Health Communication Conference Set

Contact: Ralph Derickson

 

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“This year’s theme will be ‘The Future of Health Communication: Bridging Across Disciplines.’ The conference is meant to stimulate discussion of the implications such associations have for the future of health communication with and beyond the discipline.”

-- Nancy Harrington,
conference coordinator,
associate professor,
College of Communications and Information Studies

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LEXINGTON, Ky. (March 26, 2004) -- The eighth biennial Kentucky Conference on Health Communication (KCHC), focusing on areas such as patient-provider communication, is set for April 15-17 at the Radisson Plaza Hotel in Lexington.

Conference coordinator Nancy Harrington, associate professor in the University of Kentucky College of Communications and Information Studies, said the event attracts health communicators and educators from around the nation to consider topics ranging from intimate relationship abuse to communicating cancer issues.

“This year’s theme will be ‘The Future of Health Communication: Bridging Across Disciplines,’” said Harrington. “The conference is meant to stimulate discussion of the implications such associations have for the future of health communication with and beyond the discipline,” she added.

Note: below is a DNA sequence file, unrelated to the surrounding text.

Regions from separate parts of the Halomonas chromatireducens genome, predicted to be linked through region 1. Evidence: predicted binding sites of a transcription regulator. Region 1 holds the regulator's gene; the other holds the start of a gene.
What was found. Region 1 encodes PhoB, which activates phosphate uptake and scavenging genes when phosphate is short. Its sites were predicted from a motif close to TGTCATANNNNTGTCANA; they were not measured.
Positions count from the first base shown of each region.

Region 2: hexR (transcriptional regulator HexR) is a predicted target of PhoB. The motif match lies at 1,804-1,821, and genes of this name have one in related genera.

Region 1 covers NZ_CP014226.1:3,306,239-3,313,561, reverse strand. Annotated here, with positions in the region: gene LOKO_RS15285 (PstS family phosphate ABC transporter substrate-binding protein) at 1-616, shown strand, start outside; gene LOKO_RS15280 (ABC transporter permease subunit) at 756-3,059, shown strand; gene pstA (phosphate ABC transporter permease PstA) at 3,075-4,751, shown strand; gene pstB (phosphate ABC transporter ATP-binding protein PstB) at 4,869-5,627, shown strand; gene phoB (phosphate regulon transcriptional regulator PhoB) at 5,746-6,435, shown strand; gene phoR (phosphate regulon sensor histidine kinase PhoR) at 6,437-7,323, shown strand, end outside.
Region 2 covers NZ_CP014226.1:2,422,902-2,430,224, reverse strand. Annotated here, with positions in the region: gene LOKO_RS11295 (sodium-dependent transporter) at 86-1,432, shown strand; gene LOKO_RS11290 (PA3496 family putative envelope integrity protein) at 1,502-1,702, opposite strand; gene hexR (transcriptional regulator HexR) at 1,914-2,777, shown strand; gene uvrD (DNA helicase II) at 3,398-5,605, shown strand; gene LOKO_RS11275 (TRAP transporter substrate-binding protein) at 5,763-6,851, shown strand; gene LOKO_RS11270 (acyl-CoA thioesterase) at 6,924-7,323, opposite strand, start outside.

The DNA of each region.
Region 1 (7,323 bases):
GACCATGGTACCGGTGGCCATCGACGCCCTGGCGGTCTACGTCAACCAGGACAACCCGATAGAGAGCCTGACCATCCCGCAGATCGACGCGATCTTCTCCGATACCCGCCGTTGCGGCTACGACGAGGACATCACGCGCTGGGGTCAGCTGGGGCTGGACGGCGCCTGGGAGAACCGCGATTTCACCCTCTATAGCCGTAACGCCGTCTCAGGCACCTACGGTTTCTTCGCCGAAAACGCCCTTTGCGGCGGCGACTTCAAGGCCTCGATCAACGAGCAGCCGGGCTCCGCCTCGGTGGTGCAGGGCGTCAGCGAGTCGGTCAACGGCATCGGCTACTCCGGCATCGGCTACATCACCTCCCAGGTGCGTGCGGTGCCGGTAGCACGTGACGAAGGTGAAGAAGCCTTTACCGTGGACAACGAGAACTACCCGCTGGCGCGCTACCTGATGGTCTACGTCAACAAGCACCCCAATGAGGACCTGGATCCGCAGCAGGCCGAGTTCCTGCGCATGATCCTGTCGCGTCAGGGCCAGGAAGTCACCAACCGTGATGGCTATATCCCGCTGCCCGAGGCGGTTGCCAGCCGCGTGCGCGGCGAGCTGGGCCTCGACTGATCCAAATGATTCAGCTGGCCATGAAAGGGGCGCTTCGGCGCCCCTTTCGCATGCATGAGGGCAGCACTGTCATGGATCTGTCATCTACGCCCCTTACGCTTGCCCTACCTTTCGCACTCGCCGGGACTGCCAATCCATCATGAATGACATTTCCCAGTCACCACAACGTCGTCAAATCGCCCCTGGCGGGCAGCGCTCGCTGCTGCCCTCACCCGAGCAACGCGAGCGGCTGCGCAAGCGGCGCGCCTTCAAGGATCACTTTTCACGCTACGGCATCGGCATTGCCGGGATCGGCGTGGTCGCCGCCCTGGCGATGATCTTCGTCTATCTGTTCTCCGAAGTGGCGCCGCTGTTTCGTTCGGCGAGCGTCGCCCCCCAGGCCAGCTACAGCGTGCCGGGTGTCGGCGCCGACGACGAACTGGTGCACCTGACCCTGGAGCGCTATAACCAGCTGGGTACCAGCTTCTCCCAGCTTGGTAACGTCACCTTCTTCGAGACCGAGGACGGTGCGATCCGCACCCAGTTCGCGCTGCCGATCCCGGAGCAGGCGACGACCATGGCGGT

Among the conference speakers are Michael D. Slater of Colorado State University and Gary Kreps, chief of the Health Communication and Informatics Research Branch of the National Cancer Institute in Bethesda, Md. Kreps will also receive the Robert Lewis Donohew Health Communication Scholar Award during the conference.

Students play a large role in the national health communication conferences, Harrington said. Among the papers to be presented is an award-winning research piece by Leslie A. Thornton of Ohio University titled “Hurt and Wounded, but Free: Structure and Therapeutic Significance of Survivors’ Narratives of Intimate Abuse.”

In her paper, Thornton analyzes narratives from five women who experienced abuse from an intimate heterosexual partner. The doctoral student explored the use of full stories, or narratives, in telling about the violent episodes the women experienced.

Harrington said UK students, faculty and staff may attend the conference for half-price. The UK fee for students, faculty and staff to attend the pre-conference on April 15 is $25. Conference attendance April 16-17 for UK participants is $50.

For a detailed look at conference activities and to download a registration form, go to http://comm.uky.edu/kchc.


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